Cue Whitney Houston film title track here, I guess. (Look, Kara and Andrea have some great chemistry, is all I’m saying.)
The would-be assassin sends Obsidian a lengthy manifesto claiming credit for a murder Kara thwarts, citing the dangerously addictive properties of virtual technology and the ways in which it’s ruining society. Given that a person who holds these beliefs – that tech is bad and harmful, full stop – is at the very least an attempted murderer, one would think that Supergirl might want to posit a sort of alternate viewpoint about these tools, and the way that they can be used for good.
The show…doesn’t do that, and in fact, doubles down on all the ways that they can cause harm. From Lena’s experiments with mind control lenses to the fact that would-be terrorist Amy is attempting to destroy Obsidian because her love killed himself after becoming addicted to a VR lifestyle, there’s nothing about this story that’s subtle. Perhaps addition of a competing point of view wouldn’t have been enough to salvage this particular subplot – it’s heavy-handed to the point of absurdity. But it is something this overarching Season 5 plot desperately needs, at some point very badly.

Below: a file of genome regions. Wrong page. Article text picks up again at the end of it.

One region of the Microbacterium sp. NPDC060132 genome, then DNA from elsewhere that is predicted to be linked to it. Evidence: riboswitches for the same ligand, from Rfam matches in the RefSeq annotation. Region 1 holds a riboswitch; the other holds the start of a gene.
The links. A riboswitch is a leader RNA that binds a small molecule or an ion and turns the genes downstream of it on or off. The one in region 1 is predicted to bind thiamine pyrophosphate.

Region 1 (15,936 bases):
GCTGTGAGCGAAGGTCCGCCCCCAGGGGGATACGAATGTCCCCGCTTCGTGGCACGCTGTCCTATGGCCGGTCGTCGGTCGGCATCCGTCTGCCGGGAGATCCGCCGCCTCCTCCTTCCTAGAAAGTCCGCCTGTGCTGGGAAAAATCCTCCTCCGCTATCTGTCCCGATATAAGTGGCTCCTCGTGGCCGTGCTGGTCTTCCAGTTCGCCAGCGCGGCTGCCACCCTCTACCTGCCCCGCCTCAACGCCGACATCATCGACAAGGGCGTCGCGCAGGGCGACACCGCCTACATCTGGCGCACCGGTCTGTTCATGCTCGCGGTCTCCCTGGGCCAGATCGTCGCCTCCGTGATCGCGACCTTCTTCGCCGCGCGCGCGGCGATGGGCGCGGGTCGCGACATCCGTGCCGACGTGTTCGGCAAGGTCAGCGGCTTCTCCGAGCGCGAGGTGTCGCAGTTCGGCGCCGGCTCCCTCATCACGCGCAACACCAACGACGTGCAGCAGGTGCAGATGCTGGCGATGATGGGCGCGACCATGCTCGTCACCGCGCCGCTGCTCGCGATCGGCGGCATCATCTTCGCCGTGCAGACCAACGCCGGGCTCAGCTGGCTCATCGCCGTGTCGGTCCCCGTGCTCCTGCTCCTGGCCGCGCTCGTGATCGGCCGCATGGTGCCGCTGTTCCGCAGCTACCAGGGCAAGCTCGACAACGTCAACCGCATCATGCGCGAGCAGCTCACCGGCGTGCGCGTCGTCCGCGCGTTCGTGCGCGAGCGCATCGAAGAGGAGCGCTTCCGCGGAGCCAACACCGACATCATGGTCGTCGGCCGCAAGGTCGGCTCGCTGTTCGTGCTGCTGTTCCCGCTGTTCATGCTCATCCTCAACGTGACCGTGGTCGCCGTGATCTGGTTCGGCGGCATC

Yes, there are plenty of people who reject the prospect of real human connection for a life that’s solely lived online. There are too many people who lose themselves to a false, overly curated virtual experience that bears little resemblance to real life. There are those who indulge their worst selves online, in whatever cruel, dark or sadistic form that might take. But that same technology is capable of bringing about incredible good – encouraging connections between those that might never have met otherwise, allowing more democratic access to information and methods of communication than ever before, and bringing the outside world closer to those that might have difficulties experiencing it on their own for whatever reason.
Yet, Supergirl addresses almost none of these issues, and even Kelly, who is theoretically the mouthpiece for the “good” side of the tech debate, has been virtually nowhere recently, popping up every episode or so for an obligatory scene with Alex and little else. And of course, there’s Lena, out here attempting to use technology to force humanity to be better people whether they want to or not, experimenting on National City’s prison population and beating herself up when she can’t reprogram the worst of human nature.